Jump to content

1989 cushman


46wl
 Share

Recommended Posts

hello, I have a 1989 cushman truckster  and I am troubleshooting the ignition system, it  is a coil and battery system. in the circuit is a resister does anyone know what the voltage drop should be on a 12 volt system? thanks  Dave

Link to comment
Share on other sites

My guess is the resistor is there to limit the current flow through the coil to a manageable level in the order of 4 to 5 amps during normal running.  Is it electric start?  Sometimes the resistor is switched out during starting and back in when the engine is running.  Does it use points or is it a solid state module for firing the coil?  Are you familiar with using a multimeter for troubleshooting?

Link to comment
Share on other sites

yes you are correct, during cranking , with the electric starter, the coils get  full  12 volts and make spark and the engine starts and runs  then voltage switches  and  goes through the resister.  the resister on the machine drops the voltage to 3.8  to 4.0 volts, a level that coils dont make power then the motor stalls. I am trying to see if anyone knows what the resister should voltage should be? the ignition system uses points . Dave

Link to comment
Share on other sites

You can do a test for a brief interval of engine running. Place a jumper wire across the resistor and start the engine. If it continues to run after starting then the resistor is the problem. Don’t run the engine for a long time with the jumper in place. Does the resistor have two terminals on each end or just one? The resistor block with two terminals on each end has the starting jumper and running resistor in the same package.  Too much resistance in a bad resistor can limit the current flow in the coil and not produce enough high voltage to make a spark. If the run resistor is open (broken inside) then the engine dies when the key is released too.

Link to comment
Share on other sites

6 minutes ago, Mikefit said:

You could buy a hand full of resisters all for various cars and trucks I would, bet they all drop the voltage to the 6-8 volt range

Yes, the run voltage would be about 1/2 of the battery voltage in a 12v system. The ballast resistor would typically be about 1.5 ohms to get to this run voltage.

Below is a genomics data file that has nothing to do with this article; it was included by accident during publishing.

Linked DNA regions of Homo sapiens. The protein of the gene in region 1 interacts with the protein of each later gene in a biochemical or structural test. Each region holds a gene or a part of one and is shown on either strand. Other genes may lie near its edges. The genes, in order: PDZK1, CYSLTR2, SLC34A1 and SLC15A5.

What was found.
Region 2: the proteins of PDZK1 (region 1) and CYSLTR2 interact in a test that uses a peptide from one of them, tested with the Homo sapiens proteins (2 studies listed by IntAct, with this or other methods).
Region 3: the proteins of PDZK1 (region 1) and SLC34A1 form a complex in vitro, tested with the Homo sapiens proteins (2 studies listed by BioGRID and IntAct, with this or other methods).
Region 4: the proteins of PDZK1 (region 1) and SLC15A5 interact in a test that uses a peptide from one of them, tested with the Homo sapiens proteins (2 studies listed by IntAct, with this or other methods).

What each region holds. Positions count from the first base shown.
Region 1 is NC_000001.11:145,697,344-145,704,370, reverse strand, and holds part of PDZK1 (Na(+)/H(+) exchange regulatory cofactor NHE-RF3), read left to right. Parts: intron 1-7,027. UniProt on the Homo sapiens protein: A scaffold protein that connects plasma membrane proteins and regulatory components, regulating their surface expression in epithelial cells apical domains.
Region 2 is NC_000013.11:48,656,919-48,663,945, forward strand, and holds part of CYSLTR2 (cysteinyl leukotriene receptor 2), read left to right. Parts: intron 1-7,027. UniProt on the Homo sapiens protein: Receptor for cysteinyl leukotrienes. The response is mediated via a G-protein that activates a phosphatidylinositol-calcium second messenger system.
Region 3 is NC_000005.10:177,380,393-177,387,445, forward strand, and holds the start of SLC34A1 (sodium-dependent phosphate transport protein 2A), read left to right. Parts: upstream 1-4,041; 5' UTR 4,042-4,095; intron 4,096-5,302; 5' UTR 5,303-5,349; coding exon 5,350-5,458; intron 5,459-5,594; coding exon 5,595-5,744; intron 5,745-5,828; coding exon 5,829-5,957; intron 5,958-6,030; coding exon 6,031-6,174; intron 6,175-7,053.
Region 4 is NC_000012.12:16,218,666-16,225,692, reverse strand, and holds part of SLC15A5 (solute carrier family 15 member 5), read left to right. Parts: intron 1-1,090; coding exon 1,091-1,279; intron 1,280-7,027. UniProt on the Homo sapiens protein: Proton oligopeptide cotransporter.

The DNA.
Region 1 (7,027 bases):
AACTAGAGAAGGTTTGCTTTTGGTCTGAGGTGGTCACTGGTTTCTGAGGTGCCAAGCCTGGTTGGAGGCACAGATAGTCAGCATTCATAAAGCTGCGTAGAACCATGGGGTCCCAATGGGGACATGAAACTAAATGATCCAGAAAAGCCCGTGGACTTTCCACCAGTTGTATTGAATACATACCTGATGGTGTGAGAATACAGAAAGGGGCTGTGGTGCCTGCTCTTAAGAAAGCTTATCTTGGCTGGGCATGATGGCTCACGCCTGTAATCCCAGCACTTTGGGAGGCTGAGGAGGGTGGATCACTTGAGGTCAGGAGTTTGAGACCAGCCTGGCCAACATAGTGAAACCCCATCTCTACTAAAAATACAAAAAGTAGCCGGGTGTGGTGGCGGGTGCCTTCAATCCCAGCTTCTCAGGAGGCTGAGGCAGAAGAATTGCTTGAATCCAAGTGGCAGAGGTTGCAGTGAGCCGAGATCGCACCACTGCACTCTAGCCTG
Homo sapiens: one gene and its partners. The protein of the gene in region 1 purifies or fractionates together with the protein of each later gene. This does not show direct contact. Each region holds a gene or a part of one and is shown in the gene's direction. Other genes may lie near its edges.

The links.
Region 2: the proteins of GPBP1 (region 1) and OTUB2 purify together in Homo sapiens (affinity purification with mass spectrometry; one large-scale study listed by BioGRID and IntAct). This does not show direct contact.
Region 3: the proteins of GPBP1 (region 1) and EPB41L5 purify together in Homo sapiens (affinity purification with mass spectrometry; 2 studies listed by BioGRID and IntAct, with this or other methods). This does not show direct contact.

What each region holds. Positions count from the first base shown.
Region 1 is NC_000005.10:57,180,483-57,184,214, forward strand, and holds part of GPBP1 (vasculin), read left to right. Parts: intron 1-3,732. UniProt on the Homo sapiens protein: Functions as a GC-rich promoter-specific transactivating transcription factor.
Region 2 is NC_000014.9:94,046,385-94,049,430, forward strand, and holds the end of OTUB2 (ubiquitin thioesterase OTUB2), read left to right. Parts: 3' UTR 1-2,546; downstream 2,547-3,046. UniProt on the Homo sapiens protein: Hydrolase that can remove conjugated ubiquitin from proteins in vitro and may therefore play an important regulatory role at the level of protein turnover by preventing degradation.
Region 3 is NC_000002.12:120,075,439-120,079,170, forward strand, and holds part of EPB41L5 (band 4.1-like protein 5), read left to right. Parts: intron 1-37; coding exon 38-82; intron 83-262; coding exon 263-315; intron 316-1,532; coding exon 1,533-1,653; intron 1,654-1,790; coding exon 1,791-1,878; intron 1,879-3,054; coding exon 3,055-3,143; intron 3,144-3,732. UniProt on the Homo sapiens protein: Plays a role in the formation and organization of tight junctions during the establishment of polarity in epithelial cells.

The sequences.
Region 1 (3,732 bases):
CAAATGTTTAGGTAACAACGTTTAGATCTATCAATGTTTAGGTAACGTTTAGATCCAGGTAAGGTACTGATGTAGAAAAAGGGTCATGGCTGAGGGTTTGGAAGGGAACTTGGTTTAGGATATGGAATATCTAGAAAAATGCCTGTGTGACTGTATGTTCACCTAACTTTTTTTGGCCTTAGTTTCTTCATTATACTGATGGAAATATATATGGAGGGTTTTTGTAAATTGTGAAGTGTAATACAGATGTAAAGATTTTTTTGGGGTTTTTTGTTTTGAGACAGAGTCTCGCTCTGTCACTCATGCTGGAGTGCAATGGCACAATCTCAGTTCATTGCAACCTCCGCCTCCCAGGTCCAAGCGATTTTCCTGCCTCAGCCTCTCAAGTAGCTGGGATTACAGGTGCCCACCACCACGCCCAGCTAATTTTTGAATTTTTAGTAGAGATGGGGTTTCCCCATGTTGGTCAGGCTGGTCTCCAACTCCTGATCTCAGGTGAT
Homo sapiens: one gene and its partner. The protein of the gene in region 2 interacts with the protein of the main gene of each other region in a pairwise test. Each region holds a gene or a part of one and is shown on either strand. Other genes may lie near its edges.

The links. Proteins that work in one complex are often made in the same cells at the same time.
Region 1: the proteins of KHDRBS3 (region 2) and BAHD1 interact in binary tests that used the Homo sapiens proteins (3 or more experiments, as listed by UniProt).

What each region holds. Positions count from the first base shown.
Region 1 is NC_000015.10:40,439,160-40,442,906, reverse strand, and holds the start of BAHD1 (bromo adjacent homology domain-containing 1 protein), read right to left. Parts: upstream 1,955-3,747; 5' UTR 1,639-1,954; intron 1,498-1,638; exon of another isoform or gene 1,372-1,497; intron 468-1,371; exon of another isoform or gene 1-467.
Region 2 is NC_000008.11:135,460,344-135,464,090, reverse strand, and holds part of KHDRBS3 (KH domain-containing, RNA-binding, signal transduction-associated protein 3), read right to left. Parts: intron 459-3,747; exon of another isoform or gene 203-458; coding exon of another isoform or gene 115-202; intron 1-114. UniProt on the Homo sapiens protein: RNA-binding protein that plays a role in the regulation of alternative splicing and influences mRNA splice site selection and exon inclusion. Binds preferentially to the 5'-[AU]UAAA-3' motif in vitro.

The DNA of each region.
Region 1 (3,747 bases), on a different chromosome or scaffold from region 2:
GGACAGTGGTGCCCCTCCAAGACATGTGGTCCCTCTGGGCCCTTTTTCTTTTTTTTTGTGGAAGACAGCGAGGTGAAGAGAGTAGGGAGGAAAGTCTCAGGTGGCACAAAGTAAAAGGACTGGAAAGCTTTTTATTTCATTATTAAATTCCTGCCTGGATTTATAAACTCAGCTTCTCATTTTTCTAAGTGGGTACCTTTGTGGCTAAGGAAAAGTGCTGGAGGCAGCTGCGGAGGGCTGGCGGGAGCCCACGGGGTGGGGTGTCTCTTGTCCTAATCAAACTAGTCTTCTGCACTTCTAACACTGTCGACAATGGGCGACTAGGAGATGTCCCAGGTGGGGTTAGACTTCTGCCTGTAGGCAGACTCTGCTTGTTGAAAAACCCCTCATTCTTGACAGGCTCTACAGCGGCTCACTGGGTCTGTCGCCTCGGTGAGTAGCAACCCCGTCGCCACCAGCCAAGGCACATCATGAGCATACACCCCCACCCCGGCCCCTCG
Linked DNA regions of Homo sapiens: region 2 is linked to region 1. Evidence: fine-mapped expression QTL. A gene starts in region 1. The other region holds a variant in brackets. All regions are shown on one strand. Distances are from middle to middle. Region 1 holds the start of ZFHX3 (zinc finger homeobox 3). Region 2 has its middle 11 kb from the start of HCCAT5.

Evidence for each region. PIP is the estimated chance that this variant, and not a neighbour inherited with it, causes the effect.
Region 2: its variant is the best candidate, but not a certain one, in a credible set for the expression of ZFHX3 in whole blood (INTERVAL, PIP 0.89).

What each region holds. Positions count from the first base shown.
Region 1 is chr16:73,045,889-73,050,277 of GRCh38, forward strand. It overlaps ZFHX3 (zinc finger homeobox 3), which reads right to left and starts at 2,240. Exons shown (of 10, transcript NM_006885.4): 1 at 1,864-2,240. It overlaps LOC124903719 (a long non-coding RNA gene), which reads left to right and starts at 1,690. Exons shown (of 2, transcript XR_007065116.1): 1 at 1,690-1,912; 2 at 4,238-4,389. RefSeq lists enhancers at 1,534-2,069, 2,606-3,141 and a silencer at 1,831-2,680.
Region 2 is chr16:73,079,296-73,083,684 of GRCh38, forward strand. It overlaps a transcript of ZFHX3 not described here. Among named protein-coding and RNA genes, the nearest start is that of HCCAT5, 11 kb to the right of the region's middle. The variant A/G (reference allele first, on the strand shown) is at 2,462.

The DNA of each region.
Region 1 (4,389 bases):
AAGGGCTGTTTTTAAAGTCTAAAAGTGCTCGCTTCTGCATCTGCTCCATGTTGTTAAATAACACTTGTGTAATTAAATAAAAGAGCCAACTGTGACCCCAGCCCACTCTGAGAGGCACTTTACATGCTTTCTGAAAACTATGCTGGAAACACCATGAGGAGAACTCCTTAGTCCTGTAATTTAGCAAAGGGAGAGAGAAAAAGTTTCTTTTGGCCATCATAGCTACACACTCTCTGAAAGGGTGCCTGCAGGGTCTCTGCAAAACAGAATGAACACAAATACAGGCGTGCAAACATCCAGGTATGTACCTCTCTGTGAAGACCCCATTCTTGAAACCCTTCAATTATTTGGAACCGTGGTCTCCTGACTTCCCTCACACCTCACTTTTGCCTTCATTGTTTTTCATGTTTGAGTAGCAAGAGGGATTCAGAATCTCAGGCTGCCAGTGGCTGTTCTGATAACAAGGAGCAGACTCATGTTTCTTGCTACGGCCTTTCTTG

Link to comment
Share on other sites

hello, that is what I have done I hot wired the coil with strait 12v and the cart runs, when I pull the hot wire off it stalls, and I am getting 12v to one side of the resistor, and 4v to the other side. so you think the resistor has gone bad? I would have thought that it would have just burned open. I still need to see what is up with ignition switch to see why the coils are not getting the 12v during cranking?  thanks Dave

Link to comment
Share on other sites

3 minutes ago, 46wl said:

hello, that is what I have done I hot wired the coil with strait 12v and the cart runs, when I pull the hot wire off it stalls, and I am getting 12v to one side of the resistor, and 4v to the other side. so you think the resistor has gone bad? I would have thought that it would have just burned open. I still need to see what is up with ignition switch to see why the coils are not getting the 12v during cranking?  thanks Dave

Those are wire wound resistors so they can have unusual issues. Heavy overload will burn them open.

  • Like 1
Link to comment
Share on other sites

this does look like mopar resistor  it has one connection on each end it has a sheet metal strap for mounting . the setup is 2 coils wired in a series with one set of points. my harley has a coil with 2 plug wire connections  they both fire at the same time, one on the power stroke the other on the exhaust stroke . Dave

  • Like 1
Link to comment
Share on other sites

hello, we got the new resistor today, and I was surprised to see when I put 12v to one side of it I got 12v on the other side. I did measure the ohms  and  the resistor had .6 or .5  ohms of resistance.  so if this is the right resistor then I will not have to add a  wire to the coils that is hot while cranking. I suppose time will tell if the coils and or points are damaged with extended running of the motor. I really  thought that there should be a voltage drop with the resistor. Dave.    

Link to comment
Share on other sites

15 hours ago, Oldtech said:

a resistor with no load will give you the same voltage at both ends.

Yes!  The ignition points have to be closed to make current flow through the resistor so you can measure the voltage drop across it. With the points open the voltage on both ends of the resistor will be the same just as Oldtech said above.

Edited by TerryB
More info (see edit history)
Link to comment
Share on other sites

Create an account or sign in to comment

You need to be a member in order to leave a comment

Create an account

Sign up for a new account in our community. It's easy!

Register a new account

Sign in

Already have an account? Sign in here.

Sign In Now
 Share

×
×
  • Create New...